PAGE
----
Personally I refuse to mother a child, and I would never partner with anyone who had children or who had any desire to–that’s my choice. I’ve no delusions of my genetic material being so great that I need to pass it on to anyone else, and the chance of my potential offspring becoming the next Mother Theresa or curing AIDS and Cancer is slim.

    I had no sympathy for the mother character in White Oleander–It doesn’t take someone all powerful to make rational decisions for themselves and their offspring. There’s no woman, man, or giraffe important enough to make me want to rot my life away in prison over, and I’m not SuperWoman by any means. While obviously women have been victimized in patriarchy, there still has to be some sense of responsibility.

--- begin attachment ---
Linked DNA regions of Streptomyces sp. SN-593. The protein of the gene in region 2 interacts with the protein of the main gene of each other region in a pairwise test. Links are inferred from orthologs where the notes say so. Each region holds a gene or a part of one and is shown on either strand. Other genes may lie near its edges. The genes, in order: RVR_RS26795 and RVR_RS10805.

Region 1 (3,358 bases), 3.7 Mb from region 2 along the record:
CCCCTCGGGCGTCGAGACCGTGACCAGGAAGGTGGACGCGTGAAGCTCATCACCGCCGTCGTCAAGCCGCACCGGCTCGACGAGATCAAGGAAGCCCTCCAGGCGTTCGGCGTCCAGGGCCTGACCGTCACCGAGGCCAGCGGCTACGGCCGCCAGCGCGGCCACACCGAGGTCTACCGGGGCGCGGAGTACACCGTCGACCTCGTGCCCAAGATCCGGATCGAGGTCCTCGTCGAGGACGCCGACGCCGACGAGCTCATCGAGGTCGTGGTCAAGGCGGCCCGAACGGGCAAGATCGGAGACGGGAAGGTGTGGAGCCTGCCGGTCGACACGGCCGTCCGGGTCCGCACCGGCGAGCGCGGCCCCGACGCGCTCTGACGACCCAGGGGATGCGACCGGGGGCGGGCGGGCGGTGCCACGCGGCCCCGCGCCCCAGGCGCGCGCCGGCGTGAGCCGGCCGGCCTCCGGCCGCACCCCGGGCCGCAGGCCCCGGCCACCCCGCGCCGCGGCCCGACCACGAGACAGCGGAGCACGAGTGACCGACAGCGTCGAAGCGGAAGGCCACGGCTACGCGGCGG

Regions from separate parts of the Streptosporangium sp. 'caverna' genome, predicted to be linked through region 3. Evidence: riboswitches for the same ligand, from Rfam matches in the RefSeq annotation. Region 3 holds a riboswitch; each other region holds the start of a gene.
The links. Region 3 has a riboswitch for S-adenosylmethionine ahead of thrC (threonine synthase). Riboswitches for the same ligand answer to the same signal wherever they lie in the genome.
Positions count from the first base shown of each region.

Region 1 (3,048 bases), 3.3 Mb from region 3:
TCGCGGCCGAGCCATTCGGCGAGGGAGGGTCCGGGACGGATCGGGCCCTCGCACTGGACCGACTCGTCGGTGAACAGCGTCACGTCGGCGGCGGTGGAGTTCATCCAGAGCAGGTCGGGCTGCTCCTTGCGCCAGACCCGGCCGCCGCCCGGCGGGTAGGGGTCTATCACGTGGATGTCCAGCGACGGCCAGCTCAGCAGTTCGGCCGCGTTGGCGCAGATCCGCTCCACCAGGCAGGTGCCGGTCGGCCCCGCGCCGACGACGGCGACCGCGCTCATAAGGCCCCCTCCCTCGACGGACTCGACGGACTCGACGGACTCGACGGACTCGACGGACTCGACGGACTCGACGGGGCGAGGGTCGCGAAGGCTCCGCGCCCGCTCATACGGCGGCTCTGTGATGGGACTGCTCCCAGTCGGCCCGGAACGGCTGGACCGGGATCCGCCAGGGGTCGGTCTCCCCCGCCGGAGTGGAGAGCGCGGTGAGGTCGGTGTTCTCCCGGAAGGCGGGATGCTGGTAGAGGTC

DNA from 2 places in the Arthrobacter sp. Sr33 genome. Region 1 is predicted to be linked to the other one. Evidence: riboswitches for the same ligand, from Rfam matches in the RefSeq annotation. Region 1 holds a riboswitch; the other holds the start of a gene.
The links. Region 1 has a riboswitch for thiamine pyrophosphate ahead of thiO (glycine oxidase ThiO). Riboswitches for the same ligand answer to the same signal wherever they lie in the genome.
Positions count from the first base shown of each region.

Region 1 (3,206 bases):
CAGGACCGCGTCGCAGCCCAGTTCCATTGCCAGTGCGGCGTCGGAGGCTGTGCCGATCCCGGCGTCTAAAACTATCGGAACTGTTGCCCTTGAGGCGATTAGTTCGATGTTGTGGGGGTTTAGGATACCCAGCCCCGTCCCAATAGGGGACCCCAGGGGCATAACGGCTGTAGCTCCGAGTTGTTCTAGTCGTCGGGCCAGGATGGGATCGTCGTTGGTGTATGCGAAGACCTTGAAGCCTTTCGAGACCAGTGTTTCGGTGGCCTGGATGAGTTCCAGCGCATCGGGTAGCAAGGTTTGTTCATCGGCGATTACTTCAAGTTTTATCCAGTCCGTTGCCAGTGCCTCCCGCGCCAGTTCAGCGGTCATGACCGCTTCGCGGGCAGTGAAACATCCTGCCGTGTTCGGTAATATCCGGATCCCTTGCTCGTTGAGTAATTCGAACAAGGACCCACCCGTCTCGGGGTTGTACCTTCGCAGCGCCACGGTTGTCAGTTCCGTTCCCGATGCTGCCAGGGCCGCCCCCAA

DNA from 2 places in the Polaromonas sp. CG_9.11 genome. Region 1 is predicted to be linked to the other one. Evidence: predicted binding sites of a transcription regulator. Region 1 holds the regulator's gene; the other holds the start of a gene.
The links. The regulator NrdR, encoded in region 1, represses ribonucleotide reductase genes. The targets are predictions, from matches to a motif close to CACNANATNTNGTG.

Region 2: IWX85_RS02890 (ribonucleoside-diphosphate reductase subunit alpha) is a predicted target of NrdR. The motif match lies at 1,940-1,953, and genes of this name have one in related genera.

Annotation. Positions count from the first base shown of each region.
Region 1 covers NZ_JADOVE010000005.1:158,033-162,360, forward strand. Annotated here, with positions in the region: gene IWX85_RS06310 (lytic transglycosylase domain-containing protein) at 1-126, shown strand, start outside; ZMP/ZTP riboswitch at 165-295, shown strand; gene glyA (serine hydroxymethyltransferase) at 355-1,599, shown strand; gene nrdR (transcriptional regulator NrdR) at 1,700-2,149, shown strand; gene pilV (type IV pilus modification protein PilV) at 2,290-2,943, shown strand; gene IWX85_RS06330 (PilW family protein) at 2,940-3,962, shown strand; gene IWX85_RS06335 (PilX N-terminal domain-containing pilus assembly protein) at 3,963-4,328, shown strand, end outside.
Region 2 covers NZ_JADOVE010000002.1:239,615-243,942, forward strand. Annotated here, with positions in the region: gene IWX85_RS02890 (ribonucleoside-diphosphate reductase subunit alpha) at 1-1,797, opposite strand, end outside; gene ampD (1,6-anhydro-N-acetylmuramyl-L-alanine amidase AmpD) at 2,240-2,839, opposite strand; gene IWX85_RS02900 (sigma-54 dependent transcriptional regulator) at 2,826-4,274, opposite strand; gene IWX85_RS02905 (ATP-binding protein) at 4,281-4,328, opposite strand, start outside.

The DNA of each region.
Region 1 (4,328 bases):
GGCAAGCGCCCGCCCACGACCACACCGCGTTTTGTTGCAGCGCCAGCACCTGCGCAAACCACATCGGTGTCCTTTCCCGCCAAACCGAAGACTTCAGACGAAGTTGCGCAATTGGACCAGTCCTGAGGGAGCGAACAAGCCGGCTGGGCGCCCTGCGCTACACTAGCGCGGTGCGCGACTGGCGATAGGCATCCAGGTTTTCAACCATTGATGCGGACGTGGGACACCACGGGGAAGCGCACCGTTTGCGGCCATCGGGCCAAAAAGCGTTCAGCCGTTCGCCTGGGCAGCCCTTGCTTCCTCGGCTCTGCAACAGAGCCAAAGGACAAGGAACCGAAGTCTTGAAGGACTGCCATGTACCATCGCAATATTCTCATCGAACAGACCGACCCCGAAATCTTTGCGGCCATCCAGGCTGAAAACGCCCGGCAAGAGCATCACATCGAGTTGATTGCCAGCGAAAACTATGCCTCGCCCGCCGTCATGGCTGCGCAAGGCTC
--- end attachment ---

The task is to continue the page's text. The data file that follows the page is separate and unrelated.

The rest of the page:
Posted by T. | March 22, 2007, 7:53 am
  27. If you brought a child into this world of your own free will

    Well, yes, if a woman wants to have a child, it usually follows that she wants to be a mother (despite the various reasons I’ve heard for having a child, which include “babies are cute” and “it will save my marriage”). On one level, it is similar to animal behavior, because it’s biology, which is all about reproducing.

    Even I, confirmed childless being as I am, have felt the call of her uterus as it tried to talk me into letting it fill its prime directive. There’s no need to get mystic about it, or about animals for that matter.

    Posted by Miranda | March 22, 2007, 10:33 am